Whereas these official versions of history try to do this for identitarian authority (to use Adornian terms) - the caliphate, the state, the orthodox clerisy, the Establishment - the disenchantments, the disputatious and systematically skeptical investigations in the innovative work I have cited submit these composite, hybrid identities to a negative dialectic which dissolves them into variously constructed components. What matters a great deal more than the stable identity kept current in official discourse is the contestatory force of an interpretative method whose material is the disparate, but intertwined and interdependent, and above all overlapping streams of historical experience.
There are interminable acres of prose like this - muddled, inflated, impenetrable - which testify to nothing more than the author's awesome capacity for self-indulgence.
According to Said, the English novel was "immensely important" in the formation of imperial attitudes. "The novel, as a cultural artifact of bourgeois society, and imperialism are unthinkable without each other." A dubious proposition at best; but let it go. He chooses four novelists whose work for him embodies and promotes the ideas current in their day about the British Empire - Conrad, Kipling, Jane Austen, and Dickens. Conrad and Kipling one can understand, especially as they knew the East at first hand. But Austen and Dickens? It seems that by casually referring to Antigua in Mansfield Park Austen revealed that she had the empire in the back of her mind most of the time, that she was nevertheless indifferent to the condition of the subject peoples ("in Mansfield Park [she] sublimates the agonies of Caribbean existence to a mere half dozen passing references to Antigua"), and that she dodged facing up to her true responsibility to denounce imperialism and all its works.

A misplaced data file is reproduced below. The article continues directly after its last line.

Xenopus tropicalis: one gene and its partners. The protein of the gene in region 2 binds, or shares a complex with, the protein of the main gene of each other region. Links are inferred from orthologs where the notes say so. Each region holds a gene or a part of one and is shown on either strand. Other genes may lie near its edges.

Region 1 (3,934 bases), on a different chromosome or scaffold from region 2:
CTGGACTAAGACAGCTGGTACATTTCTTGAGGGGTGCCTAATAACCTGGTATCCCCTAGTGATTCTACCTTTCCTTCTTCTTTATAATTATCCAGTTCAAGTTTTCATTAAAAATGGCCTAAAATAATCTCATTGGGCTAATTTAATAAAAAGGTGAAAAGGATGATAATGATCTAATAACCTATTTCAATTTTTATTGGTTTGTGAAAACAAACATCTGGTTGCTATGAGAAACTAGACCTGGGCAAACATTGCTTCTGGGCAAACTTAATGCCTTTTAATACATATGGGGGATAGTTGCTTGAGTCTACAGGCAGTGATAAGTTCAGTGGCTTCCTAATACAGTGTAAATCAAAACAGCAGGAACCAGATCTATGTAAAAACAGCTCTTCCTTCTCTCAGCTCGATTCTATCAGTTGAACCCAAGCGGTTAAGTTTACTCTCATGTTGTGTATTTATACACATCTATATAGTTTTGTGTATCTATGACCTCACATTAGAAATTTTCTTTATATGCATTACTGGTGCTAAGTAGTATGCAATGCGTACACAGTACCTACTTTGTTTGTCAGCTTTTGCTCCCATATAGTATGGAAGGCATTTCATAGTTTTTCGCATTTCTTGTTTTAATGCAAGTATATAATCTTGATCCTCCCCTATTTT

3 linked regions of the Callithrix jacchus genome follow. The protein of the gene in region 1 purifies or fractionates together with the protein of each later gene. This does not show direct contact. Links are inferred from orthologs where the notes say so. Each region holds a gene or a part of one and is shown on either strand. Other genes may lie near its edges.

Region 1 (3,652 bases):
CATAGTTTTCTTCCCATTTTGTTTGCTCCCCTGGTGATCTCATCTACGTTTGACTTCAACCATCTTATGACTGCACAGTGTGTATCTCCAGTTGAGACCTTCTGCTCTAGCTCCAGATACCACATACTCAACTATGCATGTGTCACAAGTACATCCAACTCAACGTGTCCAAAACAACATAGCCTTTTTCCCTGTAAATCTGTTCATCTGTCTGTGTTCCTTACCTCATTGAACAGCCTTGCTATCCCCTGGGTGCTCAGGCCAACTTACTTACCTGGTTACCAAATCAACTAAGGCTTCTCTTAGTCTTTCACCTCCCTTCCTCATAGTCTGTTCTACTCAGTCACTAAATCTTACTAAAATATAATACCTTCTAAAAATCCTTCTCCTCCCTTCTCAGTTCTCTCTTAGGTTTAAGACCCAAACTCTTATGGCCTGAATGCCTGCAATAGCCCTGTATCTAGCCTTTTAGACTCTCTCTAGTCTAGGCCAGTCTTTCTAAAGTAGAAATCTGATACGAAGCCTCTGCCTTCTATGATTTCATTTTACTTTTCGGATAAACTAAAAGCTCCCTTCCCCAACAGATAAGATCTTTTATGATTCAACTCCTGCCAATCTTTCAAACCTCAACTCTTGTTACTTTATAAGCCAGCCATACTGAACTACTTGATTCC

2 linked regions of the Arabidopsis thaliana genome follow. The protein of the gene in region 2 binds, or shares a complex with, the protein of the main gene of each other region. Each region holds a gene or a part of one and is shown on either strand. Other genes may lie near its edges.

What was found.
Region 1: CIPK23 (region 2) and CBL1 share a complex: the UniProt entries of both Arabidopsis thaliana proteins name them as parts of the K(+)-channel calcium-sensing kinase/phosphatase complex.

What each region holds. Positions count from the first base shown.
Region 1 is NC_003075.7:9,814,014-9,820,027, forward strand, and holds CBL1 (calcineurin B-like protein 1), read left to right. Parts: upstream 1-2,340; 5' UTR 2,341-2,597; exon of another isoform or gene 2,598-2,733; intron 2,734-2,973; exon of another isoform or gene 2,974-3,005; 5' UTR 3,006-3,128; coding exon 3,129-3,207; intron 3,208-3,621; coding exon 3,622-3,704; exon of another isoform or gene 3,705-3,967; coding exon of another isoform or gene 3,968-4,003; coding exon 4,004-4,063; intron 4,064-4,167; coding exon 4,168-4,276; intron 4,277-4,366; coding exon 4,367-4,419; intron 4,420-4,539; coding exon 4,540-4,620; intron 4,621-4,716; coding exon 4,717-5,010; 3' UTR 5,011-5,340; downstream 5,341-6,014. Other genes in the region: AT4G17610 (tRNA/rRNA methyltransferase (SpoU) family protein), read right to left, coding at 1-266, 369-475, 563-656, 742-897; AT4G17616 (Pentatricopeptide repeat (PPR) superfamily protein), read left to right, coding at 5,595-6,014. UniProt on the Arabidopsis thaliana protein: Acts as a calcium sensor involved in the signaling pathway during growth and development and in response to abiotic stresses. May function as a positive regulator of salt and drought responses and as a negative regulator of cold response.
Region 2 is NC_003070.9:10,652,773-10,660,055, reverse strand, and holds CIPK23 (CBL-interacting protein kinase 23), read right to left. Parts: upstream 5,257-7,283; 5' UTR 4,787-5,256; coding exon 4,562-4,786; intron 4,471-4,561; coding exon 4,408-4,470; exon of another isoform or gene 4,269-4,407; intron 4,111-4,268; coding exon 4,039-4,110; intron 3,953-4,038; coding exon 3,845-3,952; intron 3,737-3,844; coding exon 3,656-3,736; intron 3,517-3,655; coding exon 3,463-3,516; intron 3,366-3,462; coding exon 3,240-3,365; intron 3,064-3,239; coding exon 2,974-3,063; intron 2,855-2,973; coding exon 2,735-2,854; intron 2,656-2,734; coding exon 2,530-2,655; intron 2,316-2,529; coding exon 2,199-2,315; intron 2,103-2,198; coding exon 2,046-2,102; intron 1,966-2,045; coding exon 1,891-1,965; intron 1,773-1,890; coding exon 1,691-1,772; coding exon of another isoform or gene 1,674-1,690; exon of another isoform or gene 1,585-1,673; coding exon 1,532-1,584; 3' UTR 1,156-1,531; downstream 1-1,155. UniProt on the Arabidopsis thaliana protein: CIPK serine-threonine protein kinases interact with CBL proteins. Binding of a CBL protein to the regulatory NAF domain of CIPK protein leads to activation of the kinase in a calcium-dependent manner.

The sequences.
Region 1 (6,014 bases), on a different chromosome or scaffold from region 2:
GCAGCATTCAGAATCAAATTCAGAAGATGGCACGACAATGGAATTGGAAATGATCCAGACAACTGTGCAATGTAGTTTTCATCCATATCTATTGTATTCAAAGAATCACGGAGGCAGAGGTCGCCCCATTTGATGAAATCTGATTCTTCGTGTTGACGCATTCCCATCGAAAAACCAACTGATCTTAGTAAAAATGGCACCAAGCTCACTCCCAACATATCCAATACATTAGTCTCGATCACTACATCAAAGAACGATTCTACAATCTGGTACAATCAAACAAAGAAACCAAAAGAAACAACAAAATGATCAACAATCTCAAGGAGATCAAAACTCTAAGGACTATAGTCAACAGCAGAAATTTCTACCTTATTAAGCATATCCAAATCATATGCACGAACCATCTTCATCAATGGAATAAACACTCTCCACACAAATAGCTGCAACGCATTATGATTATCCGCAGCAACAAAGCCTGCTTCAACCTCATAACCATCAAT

Monday, December 21, 2009


Ainay Kay Samnay
Atiya Dawood
Readership / Level
Students of Gender Studies / Women Studies, human rights researchers, NGO activists, government policy makers, legislators, political activists and feminist legal experts.
Ainay Kay Samne is the autobiography of a prominent Pakistani feminist, journalist, poetess, writer and women’s rights activist from Sindh. She wrote this autobiography, during her stay at Sanskriti Kendra Residency, New Delhi (an institution which supports artists). In this autobiography she has described the rural life of Pakistan as she belongs to a poor rural family. Ainay Kay Samne contains the detailed account of problems faced by a rural woman in Pakistan.